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With the surfacing of more sibutramine-tainted weight-loss supplements over the last several months, the adulteration issue has become a more persistent and dangerous problem for the U.S. dietary supplement industry. On Oct. 27, the FDA and the U.S. supplement trade associations convened to discuss what can be done to address what the agency says is the biggest safety issue facing dietary supplements.
From the inclusion of trace levels of performance-enhancing drugs to the deliberate addition of substances designed to erroneously test as a higher-cost ingredient, the adulteration of dietary supplement products has been a persistent problem over the last decade. Along with threatening consumer safety, each adulteration event erodes the credibility of legitimate supplement industry players—even though the perpetrators of these events are typically unscrupulous individuals who operate just outside the radar of both industry and the U.S. Food and Drug Administration (FDA).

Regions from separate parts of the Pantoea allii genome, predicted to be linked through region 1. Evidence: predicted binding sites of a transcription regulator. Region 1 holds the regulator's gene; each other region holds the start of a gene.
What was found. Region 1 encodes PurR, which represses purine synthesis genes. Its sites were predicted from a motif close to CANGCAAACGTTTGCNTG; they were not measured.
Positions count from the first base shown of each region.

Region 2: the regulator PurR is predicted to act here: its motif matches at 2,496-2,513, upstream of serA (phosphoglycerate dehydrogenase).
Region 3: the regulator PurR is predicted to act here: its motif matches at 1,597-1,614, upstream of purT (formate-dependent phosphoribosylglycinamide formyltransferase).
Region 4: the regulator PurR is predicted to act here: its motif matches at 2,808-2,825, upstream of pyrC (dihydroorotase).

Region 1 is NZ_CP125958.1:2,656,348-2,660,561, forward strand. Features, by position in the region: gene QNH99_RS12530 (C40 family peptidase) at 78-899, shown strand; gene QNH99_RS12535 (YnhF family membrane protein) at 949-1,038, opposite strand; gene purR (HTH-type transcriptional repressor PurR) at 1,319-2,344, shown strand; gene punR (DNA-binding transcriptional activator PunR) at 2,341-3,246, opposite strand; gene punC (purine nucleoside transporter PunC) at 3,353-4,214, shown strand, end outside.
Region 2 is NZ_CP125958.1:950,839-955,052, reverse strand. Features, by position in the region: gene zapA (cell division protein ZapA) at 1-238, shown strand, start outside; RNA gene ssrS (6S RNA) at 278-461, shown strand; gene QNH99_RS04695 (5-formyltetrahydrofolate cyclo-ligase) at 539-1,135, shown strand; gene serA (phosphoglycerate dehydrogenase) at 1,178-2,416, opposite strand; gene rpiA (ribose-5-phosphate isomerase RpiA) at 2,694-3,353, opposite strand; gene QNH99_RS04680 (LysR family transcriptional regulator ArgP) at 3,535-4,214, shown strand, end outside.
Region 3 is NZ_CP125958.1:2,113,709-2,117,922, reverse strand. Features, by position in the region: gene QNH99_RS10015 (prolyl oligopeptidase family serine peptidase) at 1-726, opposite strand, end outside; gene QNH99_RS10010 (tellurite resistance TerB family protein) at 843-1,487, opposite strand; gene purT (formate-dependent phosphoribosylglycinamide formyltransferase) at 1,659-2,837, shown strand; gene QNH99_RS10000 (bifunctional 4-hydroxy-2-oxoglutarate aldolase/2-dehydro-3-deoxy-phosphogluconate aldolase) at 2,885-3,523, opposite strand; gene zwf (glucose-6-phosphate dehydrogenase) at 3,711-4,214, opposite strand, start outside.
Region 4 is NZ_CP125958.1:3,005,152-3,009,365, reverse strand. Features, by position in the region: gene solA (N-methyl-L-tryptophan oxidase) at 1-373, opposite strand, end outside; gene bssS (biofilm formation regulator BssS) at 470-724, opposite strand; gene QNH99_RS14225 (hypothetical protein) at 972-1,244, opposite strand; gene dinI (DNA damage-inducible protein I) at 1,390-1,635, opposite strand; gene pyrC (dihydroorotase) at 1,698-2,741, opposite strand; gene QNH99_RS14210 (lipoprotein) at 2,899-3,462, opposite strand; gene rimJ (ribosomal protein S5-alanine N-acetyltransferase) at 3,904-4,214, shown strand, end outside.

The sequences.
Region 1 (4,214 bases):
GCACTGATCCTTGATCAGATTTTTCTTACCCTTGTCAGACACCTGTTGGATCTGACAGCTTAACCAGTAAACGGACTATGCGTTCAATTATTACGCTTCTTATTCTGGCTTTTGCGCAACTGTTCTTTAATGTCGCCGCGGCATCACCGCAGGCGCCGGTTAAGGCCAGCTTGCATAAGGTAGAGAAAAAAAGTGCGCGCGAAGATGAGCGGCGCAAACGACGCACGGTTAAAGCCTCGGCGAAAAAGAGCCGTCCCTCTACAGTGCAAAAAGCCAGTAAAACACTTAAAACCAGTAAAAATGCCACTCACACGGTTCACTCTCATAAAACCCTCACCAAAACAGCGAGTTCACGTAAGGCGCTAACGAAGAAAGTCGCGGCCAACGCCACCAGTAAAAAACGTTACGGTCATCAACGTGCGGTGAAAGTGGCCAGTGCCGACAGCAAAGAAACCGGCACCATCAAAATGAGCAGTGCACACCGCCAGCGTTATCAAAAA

With the surfacing of more sibutramine-tainted weight-loss supplements over the last several months, the adulteration issue has become a more persistent and dangerous problem—and one that has triggered a cascade of negative news headlines. For example, when Meridia (the prescription drug brand name for sibutramine) was pulled from the market in early October due to the increased heart attack and stroke risk linked to the product, the Wall Street Journal’s Health Blog ran this headline: “Meridia Is Gone, But Sibutramine May Remain… In Dietary Supplements.”
Not surprisingly, FDA concern over this issue is growing dramatically. During the Council for Responsible Nutrition’s 2010 Symposium for the Dietary Supplement Industry in late September, Dr. Joshua Sharfstein, principal deputy commissioner of the FDA, told attendees that the deliberate adulteration of supplements with sibutramine, anabolic steroids and other illegal substance is the agency’s greatest concern related to dietary supplements today. “Over the past several years, FDA has found hundreds of products marketed as dietary supplements or conventional foods with hidden drugs and chemicals,” Sharfstein said.